DEATH AT THE EMBASSY

A diplomat may have decided to abort a suicide bid shortly before he plunged from the roof of the Egyptian embassy, an inquest heard today.

Ayman Mohammed Fayed, 41, left a suicide note in Arabic telling his wife to ‘look after the children’ before climbing out the window of his third floor office.

But witnesses then saw the father-of-three desperately trying to pull himself back inside the building shortly before plummeting into the street below.

Mr Fayed, an administrative and financial attache, was pronounced dead at 4.10pm after sustaining multiple fractures and massive brain damage, Westminster Coroner’s Court was told.

Kamala Badawi, who worked in another embassy building on the opposite side of South Street, Mayfair, central London, was watching from a window and at first assumed he was trying to break into the building.

‘He appeared to be trying to get into the building,’ she said in a statement.

‘That’s why I thought he was breaking in.

‘He was trying to push his top half through the window and lift himself to get in.’

She went to alert embassy bosses and then heard a loud bang, the court was told.

‘I went to the window and the man was no longer there,’ she added.

‘My feeling was he had lost control and fell.’

Det Insp Andrew Fleming said the death on January 14 had coincided with the start
of events that led to the overthrow of President Hosni Mubarak in February.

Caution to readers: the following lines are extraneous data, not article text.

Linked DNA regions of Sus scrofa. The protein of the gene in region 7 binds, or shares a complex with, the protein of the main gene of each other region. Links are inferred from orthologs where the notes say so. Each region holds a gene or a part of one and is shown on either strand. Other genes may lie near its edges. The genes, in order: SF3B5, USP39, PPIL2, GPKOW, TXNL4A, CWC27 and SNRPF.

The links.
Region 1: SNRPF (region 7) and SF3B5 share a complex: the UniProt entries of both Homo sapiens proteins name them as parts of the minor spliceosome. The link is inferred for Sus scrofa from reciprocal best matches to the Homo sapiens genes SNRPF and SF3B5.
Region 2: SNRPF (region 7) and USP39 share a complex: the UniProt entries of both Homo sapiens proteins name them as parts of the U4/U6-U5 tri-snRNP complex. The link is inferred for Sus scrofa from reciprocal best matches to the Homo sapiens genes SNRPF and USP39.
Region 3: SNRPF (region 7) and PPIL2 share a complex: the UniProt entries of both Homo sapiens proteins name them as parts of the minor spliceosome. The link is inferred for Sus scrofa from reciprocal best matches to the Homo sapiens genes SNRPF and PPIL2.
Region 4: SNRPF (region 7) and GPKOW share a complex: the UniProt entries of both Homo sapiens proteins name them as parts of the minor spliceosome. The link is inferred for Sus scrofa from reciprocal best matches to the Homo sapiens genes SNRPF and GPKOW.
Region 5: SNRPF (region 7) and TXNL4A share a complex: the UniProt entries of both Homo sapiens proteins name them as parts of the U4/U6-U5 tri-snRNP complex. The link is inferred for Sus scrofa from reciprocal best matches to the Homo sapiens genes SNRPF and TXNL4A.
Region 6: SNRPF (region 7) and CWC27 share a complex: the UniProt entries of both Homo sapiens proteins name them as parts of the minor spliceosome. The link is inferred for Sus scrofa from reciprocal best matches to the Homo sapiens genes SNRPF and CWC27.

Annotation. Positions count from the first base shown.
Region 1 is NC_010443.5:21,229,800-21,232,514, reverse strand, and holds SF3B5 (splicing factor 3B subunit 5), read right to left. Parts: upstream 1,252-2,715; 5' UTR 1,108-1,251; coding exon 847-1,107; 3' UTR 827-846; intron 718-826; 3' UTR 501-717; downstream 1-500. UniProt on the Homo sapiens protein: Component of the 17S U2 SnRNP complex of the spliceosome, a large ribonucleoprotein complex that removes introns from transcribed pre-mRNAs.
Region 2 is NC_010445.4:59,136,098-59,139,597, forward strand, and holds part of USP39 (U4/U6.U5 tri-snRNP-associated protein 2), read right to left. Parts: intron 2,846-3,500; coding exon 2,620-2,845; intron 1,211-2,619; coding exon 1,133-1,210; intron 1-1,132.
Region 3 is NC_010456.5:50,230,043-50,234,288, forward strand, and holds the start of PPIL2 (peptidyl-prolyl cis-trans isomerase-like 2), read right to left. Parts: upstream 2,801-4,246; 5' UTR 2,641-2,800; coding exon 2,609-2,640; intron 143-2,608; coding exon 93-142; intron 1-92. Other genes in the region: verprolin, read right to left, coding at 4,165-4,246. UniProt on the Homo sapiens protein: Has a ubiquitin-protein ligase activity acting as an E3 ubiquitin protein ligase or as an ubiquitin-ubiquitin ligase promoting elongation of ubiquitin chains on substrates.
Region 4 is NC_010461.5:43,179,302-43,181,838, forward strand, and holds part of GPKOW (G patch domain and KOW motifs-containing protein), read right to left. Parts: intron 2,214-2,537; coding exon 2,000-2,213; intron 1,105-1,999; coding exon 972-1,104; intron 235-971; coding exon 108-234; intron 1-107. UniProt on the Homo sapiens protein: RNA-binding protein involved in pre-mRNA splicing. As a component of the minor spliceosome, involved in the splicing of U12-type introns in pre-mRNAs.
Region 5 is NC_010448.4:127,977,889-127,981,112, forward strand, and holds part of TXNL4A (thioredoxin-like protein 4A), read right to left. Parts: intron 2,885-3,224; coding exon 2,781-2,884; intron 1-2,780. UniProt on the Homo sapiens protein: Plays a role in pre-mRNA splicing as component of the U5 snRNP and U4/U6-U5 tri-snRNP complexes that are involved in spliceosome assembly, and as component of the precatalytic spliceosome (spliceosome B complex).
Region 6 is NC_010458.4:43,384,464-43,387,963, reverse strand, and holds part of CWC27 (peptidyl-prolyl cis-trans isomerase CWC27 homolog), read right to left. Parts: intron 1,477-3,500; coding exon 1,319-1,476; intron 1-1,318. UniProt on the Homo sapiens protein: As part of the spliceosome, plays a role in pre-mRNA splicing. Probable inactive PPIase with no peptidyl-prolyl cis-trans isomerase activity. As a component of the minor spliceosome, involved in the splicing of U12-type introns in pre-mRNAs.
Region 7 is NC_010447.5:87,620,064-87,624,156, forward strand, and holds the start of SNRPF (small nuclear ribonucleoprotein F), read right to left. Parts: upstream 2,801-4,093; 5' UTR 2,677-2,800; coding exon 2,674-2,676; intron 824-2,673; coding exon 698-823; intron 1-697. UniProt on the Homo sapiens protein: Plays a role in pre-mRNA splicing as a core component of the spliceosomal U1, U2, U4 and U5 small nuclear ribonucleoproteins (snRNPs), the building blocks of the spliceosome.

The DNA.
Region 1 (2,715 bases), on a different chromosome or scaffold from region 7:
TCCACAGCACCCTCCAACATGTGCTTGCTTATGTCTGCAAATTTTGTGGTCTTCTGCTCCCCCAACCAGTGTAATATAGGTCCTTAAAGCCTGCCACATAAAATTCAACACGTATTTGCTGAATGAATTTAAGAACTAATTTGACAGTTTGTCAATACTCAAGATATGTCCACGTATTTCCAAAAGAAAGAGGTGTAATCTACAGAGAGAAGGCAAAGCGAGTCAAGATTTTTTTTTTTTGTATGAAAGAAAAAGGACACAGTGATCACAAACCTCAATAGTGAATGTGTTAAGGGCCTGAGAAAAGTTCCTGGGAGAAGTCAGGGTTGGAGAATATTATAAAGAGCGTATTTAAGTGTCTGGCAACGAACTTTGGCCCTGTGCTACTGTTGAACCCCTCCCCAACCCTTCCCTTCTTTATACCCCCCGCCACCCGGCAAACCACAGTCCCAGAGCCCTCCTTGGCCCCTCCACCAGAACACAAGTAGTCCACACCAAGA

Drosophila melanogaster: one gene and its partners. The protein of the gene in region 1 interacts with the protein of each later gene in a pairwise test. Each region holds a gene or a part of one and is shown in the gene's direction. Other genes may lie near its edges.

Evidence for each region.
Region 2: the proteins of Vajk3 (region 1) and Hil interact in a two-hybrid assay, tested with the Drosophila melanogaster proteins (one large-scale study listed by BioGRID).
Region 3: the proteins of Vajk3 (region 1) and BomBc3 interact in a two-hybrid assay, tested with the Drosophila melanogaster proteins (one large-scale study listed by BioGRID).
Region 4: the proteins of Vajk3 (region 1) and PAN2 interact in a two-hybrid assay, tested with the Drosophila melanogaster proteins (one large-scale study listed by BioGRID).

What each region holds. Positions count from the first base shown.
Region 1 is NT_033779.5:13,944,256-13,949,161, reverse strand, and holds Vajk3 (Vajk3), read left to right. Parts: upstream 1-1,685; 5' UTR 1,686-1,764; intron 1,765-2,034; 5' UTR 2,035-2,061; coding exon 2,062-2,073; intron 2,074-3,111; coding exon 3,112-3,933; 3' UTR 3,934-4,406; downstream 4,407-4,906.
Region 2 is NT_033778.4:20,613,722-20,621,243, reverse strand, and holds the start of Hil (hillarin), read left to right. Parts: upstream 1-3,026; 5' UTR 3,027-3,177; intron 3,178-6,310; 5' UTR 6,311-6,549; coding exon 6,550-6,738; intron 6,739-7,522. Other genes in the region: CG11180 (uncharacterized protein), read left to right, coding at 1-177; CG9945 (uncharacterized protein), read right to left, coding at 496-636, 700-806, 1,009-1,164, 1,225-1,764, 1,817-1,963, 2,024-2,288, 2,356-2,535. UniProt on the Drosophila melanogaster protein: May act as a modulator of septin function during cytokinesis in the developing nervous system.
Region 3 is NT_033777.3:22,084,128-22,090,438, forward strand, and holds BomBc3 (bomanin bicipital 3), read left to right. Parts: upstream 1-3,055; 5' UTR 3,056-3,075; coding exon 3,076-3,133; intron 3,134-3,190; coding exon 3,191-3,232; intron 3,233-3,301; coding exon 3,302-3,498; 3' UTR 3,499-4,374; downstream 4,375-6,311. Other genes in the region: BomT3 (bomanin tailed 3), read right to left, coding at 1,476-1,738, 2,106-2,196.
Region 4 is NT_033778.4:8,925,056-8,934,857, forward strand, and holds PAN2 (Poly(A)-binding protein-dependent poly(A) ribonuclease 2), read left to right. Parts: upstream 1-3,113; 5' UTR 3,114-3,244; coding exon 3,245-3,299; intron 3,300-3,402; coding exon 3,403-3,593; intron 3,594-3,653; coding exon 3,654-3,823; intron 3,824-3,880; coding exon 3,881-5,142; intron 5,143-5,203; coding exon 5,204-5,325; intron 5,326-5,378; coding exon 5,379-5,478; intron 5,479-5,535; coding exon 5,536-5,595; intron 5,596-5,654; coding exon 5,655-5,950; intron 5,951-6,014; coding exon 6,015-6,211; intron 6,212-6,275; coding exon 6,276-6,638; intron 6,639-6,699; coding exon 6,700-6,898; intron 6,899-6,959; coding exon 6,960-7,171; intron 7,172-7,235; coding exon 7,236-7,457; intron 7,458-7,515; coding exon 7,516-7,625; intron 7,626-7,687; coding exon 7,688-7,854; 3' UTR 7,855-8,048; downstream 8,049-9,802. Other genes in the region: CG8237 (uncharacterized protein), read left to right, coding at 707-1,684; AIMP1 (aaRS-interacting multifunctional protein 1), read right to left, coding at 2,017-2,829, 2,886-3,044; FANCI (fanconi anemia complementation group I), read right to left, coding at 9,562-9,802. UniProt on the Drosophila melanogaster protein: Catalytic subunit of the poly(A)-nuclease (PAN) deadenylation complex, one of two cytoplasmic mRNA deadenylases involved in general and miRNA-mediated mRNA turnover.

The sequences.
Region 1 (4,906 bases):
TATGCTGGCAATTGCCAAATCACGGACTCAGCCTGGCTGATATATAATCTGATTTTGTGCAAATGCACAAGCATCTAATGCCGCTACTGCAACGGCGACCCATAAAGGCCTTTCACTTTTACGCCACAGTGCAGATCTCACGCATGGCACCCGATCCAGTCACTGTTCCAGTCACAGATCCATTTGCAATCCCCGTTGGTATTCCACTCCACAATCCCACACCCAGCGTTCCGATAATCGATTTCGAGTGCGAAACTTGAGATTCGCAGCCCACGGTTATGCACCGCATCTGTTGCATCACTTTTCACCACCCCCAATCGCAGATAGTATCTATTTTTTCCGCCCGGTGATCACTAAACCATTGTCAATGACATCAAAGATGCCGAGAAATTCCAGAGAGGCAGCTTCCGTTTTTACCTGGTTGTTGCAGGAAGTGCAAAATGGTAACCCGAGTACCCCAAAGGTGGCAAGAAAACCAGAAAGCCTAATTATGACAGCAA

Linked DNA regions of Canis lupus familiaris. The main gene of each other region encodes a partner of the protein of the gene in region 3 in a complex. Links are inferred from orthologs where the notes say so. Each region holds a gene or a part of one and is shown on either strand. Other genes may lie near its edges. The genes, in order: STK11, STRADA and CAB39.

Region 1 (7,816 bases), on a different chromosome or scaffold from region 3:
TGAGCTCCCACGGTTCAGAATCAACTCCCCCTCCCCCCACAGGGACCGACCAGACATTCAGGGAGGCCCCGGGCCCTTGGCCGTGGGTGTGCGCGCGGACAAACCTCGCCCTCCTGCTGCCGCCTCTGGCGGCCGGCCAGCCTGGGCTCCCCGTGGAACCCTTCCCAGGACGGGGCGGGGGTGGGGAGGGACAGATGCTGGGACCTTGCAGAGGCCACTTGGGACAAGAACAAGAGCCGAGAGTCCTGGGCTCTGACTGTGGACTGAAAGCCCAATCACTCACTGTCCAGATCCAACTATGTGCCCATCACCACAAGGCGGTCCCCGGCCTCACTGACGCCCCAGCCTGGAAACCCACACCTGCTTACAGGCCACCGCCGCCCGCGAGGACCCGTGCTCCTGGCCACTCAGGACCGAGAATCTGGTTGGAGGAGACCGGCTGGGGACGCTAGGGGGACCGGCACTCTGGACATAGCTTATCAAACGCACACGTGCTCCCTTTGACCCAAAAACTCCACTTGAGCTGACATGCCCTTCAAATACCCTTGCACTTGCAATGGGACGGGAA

‘It was just at the start of the trouble in the country,’ he told the court.

‘There had been problems between the Christians and the Muslim Brotherhood and that almost led straight into the disruption that led to the president resigning.’

But embassy colleagues did not know of any reason he would want to kill
himself, he added.

Det Insp Fleming said the evidence suggested Mr Fayed, of (179) Lanark Road, Maida Vale, west London, had changed his mind about taking his own life.

‘There is an issue as to whether he jumped or fell,’ he explained.

‘I suspect it was a straightforward suicide to begin with.

‘However, sitting on top of the roof in the wet, feeling cold, looking down at the concrete below, I suspect he has changed his mind.

‘That would fit in with what the witness said. He’s leaning down and trying to reach back into the window.

‘I suspect it’s gone from an intention to commit suicide to a tragic accident.’

Coroner Fiona Wilcox said: ‘There is simply no evidence as to whether he jumped or fell.

‘I am therefore unable to be satisfied that this death arose because of an accident.

‘Similarly, there’s only witness saw a man attempting to re-enter the building and there’s also no evidence to suggest that he deliberately jumped.’

Verdict: Open

ends

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